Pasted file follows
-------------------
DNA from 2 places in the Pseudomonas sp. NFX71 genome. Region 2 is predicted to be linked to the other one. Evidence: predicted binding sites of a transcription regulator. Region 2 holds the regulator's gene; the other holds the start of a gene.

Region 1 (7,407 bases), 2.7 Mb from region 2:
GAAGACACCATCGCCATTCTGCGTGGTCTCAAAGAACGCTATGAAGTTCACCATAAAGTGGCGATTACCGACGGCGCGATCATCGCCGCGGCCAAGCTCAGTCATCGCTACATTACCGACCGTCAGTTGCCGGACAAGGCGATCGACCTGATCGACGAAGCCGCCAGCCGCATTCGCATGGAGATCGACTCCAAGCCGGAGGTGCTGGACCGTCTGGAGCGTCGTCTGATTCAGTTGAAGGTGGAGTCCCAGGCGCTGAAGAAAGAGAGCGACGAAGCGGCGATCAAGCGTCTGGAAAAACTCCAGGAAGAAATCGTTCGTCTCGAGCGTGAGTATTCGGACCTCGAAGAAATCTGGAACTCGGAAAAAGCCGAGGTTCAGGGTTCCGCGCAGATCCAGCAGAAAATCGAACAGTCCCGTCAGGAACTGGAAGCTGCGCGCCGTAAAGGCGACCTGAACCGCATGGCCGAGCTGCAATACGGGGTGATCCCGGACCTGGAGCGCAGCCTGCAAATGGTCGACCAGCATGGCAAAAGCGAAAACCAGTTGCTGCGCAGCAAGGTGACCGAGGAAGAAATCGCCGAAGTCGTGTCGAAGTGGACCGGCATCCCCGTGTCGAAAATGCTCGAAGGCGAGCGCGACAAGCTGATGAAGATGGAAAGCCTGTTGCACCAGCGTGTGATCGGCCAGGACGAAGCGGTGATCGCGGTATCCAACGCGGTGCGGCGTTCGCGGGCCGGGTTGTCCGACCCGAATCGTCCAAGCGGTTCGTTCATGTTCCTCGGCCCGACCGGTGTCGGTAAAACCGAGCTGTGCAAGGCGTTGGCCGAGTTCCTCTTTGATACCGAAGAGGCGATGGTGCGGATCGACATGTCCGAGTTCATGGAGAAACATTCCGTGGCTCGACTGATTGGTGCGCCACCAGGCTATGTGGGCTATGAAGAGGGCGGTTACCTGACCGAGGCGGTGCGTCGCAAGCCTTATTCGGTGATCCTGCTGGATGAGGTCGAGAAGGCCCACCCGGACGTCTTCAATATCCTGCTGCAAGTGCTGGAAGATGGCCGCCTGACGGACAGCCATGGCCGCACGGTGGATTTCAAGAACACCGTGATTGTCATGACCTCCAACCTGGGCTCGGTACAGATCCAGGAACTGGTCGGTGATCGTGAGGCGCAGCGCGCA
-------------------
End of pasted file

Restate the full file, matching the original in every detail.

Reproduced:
DNA from 2 places in the Pseudomonas sp. NFX71 genome. Region 2 is predicted to be linked to the other one. Evidence: predicted binding sites of a transcription regulator. Region 2 holds the regulator's gene; the other holds the start of a gene.

Region 1 (7,407 bases), 2.7 Mb from region 2:
GAAGACACCATCGCCATTCTGCGTGGTCTCAAAGAACGCTATGAAGTTCACCATAAAGTGGCGATTACCGACGGCGCGATCATCGCCGCGGCCAAGCTCAGTCATCGCTACATTACCGACCGTCAGTTGCCGGACAAGGCGATCGACCTGATCGACGAAGCCGCCAGCCGCATTCGCATGGAGATCGACTCCAAGCCGGAGGTGCTGGACCGTCTGGAGCGTCGTCTGATTCAGTTGAAGGTGGAGTCCCAGGCGCTGAAGAAAGAGAGCGACGAAGCGGCGATCAAGCGTCTGGAAAAACTCCAGGAAGAAATCGTTCGTCTCGAGCGTGAGTATTCGGACCTCGAAGAAATCTGGAACTCGGAAAAAGCCGAGGTTCAGGGTTCCGCGCAGATCCAGCAGAAAATCGAACAGTCCCGTCAGGAACTGGAAGCTGCGCGCCGTAAAGGCGACCTGAACCGCATGGCCGAGCTGCAATACGGGGTGATCCCGGACCTGGAGCGCAGCCTGCAAATGGTCGACCAGCATGGCAAAAGCGAAAACCAGTTGCTGCGCAGCAAGGTGACCGAGGAAGAAATCGCCGAAGTCGTGTCGAAGTGGACCGGCATCCCCGTGTCGAAAATGCTCGAAGGCGAGCGCGACAAGCTGATGAAGATGGAAAGCCTGTTGCACCAGCGTGTGATCGGCCAGGACGAAGCGGTGATCGCGGTATCCAACGCGGTGCGGCGTTCGCGGGCCGGGTTGTCCGACCCGAATCGTCCAAGCGGTTCGTTCATGTTCCTCGGCCCGACCGGTGTCGGTAAAACCGAGCTGTGCAAGGCGTTGGCCGAGTTCCTCTTTGATACCGAAGAGGCGATGGTGCGGATCGACATGTCCGAGTTCATGGAGAAACATTCCGTGGCTCGACTGATTGGTGCGCCACCAGGCTATGTGGGCTATGAAGAGGGCGGTTACCTGACCGAGGCGGTGCGTCGCAAGCCTTATTCGGTGATCCTGCTGGATGAGGTCGAGAAGGCCCACCCGGACGTCTTCAATATCCTGCTGCAAGTGCTGGAAGATGGCCGCCTGACGGACAGCCATGGCCGCACGGTGGATTTCAAGAACACCGTGATTGTCATGACCTCCAACCTGGGCTCGGTACAGATCCAGGAACTGGTCGGTGATCGTGAGGCGCAGCGCGCA